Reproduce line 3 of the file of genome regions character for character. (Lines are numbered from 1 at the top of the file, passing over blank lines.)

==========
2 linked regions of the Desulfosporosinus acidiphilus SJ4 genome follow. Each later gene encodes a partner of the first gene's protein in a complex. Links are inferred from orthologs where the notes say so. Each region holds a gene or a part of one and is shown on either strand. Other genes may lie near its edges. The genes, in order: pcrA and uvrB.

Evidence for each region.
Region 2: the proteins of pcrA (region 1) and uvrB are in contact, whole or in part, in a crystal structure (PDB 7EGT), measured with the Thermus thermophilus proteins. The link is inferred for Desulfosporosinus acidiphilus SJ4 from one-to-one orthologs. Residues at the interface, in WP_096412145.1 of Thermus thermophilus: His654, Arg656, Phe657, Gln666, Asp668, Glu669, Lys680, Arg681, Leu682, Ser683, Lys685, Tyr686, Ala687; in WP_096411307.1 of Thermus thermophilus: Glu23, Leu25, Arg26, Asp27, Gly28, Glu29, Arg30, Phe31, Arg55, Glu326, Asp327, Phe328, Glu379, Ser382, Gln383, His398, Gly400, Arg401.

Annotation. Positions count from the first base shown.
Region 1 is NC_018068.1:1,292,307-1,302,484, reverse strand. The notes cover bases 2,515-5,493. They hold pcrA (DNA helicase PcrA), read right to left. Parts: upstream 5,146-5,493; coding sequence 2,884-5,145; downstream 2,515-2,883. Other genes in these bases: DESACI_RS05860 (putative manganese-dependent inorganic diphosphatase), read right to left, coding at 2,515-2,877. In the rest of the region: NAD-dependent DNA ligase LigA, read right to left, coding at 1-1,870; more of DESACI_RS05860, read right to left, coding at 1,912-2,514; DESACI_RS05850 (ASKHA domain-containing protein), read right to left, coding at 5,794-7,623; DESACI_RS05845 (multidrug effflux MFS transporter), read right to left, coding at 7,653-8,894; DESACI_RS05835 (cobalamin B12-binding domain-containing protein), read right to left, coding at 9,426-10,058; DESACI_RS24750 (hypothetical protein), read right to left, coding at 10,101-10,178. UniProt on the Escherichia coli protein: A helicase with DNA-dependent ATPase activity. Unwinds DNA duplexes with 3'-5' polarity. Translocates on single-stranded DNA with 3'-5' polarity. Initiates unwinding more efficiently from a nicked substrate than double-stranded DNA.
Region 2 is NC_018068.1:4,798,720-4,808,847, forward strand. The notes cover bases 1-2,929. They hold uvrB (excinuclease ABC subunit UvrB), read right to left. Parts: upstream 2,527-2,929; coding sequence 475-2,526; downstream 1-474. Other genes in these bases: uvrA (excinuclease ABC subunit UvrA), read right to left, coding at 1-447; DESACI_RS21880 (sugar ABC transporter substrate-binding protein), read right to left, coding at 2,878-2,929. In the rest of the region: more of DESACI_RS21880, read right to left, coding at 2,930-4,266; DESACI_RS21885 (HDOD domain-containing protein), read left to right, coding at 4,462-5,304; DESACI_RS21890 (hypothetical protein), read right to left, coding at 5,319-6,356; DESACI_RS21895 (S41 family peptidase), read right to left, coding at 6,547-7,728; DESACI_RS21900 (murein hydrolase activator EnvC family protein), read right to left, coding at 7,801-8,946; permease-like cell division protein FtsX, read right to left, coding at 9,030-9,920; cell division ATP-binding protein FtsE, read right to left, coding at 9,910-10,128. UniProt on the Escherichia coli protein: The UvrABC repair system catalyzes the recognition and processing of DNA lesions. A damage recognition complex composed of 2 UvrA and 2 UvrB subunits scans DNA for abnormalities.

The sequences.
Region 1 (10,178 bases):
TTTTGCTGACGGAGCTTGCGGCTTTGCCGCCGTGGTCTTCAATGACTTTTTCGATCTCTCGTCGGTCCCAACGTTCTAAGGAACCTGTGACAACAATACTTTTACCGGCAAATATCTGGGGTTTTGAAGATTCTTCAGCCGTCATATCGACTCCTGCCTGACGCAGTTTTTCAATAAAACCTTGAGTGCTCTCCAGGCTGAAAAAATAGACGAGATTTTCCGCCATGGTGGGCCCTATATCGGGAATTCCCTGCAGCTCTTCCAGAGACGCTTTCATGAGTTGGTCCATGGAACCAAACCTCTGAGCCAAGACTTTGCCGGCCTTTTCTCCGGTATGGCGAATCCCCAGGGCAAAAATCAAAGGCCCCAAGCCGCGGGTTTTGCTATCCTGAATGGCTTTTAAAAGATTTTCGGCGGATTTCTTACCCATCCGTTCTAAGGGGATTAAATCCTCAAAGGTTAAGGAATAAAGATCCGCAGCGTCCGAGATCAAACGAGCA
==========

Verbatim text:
Region 2: the proteins of pcrA (region 1) and uvrB are in contact, whole or in part, in a crystal structure (PDB 7EGT), measured with the Thermus thermophilus proteins. The link is inferred for Desulfosporosinus acidiphilus SJ4 from one-to-one orthologs. Residues at the interface, in WP_096412145.1 of Thermus thermophilus: His654, Arg656, Phe657, Gln666, Asp668, Glu669, Lys680, Arg681, Leu682, Ser683, Lys685, Tyr686, Ala687; in WP_096411307.1 of Thermus thermophilus: Glu23, Leu25, Arg26, Asp27, Gly28, Glu29, Arg30, Phe31, Arg55, Glu326, Asp327, Phe328, Glu379, Ser382, Gln383, His398, Gly400, Arg401.